Have you ever been talking to someone about something really important to you, but stopped in mid-story because you knew the other person was not listening? I have these experience quite often–in meetings–with supervisors, on the phone with customer service, even with friends who should be hanging on my every word! When the person launches into a story of her own (that has nothing to do with what you were saying), it simply adds insult to injury. Why are people so rude, so unconcerned, and so…not tuned in? Most people simply do not understand how to listen.
There is a difference between listening and hearing. Hearing involves the simple physical action of processing sound. Hearing is an essentially inactive process–unless you have a physical impairment, no real effort needs to be made by you to “hear” anything. In fact, if left in an environment for too long, many noises become little more than a background soundtrack to your life, like your heartbeat or breathing. I grew up in rural Mississippi where trains and crickets were an everyday occurrence. I never realized how loud insects can be until I moved away from home. Whenever I go to visit, the first night seems absolute cacophony with all the chirping and barking and mooing. But eventually, the sounds fade away again. For most people the human voice is like the sounds of nature–it simply fades into the background because we hear it so much, on TV., at team meetings, in public places (especially with cell phones). The human voice has surrounded us in the way that nature used to, and so we’ve relegated the sound to the place where Muzak and television exist.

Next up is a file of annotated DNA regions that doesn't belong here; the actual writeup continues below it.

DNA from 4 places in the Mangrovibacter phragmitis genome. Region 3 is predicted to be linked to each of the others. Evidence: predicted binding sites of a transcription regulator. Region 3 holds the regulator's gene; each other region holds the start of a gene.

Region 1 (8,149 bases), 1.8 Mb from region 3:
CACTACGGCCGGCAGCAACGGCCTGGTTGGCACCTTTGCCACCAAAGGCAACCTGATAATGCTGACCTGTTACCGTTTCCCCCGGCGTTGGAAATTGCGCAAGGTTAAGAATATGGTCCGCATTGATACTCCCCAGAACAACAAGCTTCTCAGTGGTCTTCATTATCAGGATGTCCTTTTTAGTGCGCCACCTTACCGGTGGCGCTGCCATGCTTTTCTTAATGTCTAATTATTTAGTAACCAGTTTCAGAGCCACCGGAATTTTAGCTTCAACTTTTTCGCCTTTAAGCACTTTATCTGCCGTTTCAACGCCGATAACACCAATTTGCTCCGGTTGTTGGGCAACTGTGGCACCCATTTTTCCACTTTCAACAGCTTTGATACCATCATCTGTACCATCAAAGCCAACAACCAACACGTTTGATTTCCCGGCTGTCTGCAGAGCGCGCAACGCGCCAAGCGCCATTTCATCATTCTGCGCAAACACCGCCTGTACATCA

Listening however is an active process. When listening, you are taking in sound, considering it, making a decision about it, and in some cases responding to it. Real listening makes you tired, as it requires not only your ears but body posture and cognitive processes. When actively listening you ask yourself learning questions: what is important? What should I take away from this? How can I use this information later? You connect the information to old memories or having none that match, create a new space for that information to go.
Most people do not listen–they engage in what I call “preemptive thinking”. When a subject arises, most people have already formed an opinion and rather than listening to what others have to say, begin rehearsing their responses over and over in their minds. Remembering what we want to say has replaced the listening process. By not listening, we cut ourselves off from enriching information, miss opportunities to encourage and involve ourselves with others, and ultimately fail to allow others to affect us. Moreover, if we just stop and listen we can avoid misunderstandings. When we listen instead of preemptively think, we began to attend to the voice of the other person: not just the sound, but the words, emotion, and unspoken meaning hidden inside body language and register of the voice.
God bless, and stop preemptive thinking: listen to the world around you! Listening is becoming a lost art–but it does not have to be lost in you. Be a real listener!